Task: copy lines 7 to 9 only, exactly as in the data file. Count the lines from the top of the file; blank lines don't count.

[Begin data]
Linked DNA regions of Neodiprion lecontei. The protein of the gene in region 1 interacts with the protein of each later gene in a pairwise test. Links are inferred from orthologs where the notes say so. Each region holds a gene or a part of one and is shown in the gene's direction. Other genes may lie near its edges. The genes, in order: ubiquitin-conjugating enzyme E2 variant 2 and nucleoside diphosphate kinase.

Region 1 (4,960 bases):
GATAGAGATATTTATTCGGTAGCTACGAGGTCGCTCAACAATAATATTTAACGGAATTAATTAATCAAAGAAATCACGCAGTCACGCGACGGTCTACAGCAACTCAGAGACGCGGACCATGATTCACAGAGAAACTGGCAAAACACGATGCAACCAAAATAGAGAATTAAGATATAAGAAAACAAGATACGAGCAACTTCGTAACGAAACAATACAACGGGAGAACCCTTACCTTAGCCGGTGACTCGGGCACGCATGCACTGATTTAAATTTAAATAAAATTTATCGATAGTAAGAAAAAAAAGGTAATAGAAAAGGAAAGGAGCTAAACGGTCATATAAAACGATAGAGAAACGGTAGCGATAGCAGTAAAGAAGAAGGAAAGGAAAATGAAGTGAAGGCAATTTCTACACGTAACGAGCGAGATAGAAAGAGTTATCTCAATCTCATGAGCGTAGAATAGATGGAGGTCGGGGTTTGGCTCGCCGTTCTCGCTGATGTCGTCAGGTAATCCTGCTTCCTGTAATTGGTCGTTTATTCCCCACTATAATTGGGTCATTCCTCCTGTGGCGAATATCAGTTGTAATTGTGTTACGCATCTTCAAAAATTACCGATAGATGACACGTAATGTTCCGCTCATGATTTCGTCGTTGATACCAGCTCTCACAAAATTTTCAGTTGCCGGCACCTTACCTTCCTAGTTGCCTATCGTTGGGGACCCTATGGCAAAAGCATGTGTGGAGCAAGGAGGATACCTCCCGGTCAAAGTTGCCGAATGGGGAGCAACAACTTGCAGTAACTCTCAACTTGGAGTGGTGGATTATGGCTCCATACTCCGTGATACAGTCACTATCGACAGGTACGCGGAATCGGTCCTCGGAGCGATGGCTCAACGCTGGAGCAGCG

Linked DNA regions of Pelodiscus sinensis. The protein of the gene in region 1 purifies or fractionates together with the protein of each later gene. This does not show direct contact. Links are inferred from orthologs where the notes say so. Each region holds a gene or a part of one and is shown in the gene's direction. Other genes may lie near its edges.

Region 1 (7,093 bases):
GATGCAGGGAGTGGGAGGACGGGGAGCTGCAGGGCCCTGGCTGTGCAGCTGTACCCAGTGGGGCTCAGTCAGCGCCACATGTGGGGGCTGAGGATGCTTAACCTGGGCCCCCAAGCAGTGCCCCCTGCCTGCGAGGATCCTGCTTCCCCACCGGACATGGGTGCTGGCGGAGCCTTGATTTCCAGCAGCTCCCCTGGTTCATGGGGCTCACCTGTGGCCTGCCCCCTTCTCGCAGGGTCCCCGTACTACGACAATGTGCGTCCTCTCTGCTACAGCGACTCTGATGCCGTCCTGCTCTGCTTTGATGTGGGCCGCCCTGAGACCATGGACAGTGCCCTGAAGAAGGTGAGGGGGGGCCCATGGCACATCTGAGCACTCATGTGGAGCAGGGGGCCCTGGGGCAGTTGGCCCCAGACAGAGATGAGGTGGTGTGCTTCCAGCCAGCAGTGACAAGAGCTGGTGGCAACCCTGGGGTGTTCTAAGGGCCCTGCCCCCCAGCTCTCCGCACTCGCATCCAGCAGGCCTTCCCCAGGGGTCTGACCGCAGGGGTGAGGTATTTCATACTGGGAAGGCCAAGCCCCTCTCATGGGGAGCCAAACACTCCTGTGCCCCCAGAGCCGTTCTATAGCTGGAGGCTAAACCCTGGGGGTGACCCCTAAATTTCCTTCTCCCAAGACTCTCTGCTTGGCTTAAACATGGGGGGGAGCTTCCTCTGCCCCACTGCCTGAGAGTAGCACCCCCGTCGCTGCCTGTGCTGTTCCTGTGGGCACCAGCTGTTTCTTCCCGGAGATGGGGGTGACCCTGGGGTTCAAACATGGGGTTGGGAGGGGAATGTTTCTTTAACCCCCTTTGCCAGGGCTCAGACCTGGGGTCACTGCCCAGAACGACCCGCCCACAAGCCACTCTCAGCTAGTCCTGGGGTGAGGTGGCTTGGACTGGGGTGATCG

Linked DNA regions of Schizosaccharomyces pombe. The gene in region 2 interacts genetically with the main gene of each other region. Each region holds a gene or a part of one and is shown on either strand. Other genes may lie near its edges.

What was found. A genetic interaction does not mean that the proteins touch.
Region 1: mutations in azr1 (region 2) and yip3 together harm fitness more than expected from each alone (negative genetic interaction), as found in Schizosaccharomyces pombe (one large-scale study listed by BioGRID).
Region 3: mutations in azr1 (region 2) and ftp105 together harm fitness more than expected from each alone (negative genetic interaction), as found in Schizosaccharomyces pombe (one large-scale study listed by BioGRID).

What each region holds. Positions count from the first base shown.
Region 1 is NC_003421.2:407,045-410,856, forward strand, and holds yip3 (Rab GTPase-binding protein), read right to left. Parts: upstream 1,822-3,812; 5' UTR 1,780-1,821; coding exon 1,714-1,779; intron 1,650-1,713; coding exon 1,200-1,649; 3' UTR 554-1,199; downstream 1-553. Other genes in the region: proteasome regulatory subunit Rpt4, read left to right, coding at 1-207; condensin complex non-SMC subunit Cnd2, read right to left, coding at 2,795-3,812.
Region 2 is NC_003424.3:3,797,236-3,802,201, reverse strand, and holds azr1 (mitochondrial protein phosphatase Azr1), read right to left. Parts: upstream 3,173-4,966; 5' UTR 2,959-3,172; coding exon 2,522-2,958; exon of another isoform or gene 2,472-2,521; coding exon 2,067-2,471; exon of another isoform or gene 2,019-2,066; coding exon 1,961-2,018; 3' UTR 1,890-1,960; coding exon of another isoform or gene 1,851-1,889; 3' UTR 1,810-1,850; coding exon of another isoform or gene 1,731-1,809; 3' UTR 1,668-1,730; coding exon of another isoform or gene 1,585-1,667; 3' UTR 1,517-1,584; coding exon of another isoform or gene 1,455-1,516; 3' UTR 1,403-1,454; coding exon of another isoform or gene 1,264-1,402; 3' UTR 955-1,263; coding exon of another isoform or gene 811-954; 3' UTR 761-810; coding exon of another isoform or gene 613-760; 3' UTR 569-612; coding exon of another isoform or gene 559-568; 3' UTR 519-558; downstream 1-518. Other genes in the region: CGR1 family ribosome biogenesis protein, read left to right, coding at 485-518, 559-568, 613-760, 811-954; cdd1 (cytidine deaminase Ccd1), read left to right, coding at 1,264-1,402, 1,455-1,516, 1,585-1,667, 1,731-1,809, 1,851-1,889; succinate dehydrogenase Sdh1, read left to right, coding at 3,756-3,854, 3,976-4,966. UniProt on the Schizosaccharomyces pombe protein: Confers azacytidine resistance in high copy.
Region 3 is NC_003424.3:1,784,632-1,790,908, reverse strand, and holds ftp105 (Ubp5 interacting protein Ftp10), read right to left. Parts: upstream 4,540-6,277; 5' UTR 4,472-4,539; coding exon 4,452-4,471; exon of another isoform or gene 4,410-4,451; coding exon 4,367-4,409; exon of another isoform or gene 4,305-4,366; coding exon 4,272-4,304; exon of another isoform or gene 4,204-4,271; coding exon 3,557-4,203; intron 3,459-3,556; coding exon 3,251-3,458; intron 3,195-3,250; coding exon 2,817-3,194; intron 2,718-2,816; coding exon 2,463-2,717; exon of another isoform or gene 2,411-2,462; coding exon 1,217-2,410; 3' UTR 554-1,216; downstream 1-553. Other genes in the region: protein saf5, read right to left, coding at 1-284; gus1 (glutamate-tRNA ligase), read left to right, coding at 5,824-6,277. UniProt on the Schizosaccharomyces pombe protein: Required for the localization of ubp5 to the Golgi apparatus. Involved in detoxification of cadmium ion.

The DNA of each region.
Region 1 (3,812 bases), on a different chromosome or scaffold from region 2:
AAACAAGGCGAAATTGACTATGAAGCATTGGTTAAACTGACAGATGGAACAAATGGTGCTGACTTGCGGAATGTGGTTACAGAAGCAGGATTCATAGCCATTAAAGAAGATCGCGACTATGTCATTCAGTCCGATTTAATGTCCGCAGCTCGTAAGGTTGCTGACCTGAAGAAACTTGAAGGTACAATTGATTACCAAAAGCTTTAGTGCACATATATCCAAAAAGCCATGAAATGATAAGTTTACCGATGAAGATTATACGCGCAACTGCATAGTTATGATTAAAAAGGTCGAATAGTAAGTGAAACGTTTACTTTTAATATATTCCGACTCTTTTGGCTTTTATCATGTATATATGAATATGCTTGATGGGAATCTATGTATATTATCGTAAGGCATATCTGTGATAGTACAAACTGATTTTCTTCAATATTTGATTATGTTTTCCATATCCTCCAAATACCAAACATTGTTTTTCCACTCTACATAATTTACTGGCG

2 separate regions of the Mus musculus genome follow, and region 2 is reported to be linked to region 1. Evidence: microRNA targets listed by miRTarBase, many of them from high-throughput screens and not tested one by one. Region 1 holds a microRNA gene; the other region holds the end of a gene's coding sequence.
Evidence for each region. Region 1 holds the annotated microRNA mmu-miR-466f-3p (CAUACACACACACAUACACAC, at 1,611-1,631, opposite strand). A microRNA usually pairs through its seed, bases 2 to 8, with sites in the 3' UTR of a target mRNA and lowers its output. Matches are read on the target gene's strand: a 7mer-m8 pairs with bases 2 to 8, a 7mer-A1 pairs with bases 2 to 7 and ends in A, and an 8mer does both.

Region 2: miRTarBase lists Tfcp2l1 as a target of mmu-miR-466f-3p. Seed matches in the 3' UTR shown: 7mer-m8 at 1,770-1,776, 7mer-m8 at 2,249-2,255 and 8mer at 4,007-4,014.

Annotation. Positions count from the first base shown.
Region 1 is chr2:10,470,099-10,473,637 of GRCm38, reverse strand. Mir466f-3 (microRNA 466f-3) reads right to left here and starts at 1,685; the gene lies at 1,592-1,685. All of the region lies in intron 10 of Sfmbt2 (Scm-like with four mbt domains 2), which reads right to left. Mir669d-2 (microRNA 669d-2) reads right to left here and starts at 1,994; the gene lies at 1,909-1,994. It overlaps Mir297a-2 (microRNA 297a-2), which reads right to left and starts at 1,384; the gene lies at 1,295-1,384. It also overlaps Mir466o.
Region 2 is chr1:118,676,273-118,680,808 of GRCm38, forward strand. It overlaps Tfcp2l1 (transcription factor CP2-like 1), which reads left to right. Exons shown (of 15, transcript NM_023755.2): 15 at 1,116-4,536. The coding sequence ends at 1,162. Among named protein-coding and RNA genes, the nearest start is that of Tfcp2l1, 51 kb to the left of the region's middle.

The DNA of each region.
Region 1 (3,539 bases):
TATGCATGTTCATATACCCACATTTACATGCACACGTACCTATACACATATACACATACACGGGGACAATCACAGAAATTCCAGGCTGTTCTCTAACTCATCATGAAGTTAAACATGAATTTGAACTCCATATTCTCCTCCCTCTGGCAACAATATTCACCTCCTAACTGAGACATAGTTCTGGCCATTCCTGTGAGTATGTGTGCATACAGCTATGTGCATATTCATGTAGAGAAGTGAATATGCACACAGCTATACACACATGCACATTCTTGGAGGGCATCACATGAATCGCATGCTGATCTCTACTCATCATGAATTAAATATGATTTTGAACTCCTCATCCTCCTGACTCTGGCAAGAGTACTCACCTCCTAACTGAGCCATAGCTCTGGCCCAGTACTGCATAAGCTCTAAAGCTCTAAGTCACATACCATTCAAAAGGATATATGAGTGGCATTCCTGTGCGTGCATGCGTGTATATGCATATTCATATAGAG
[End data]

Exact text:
Linked DNA regions of Schizosaccharomyces pombe. The gene in region 2 interacts genetically with the main gene of each other region. Each region holds a gene or a part of one and is shown on either strand. Other genes may lie near its edges.

What was found. A genetic interaction does not mean that the proteins touch.
Region 1: mutations in azr1 (region 2) and yip3 together harm fitness more than expected from each alone (negative genetic interaction), as found in Schizosaccharomyces pombe (one large-scale study listed by BioGRID).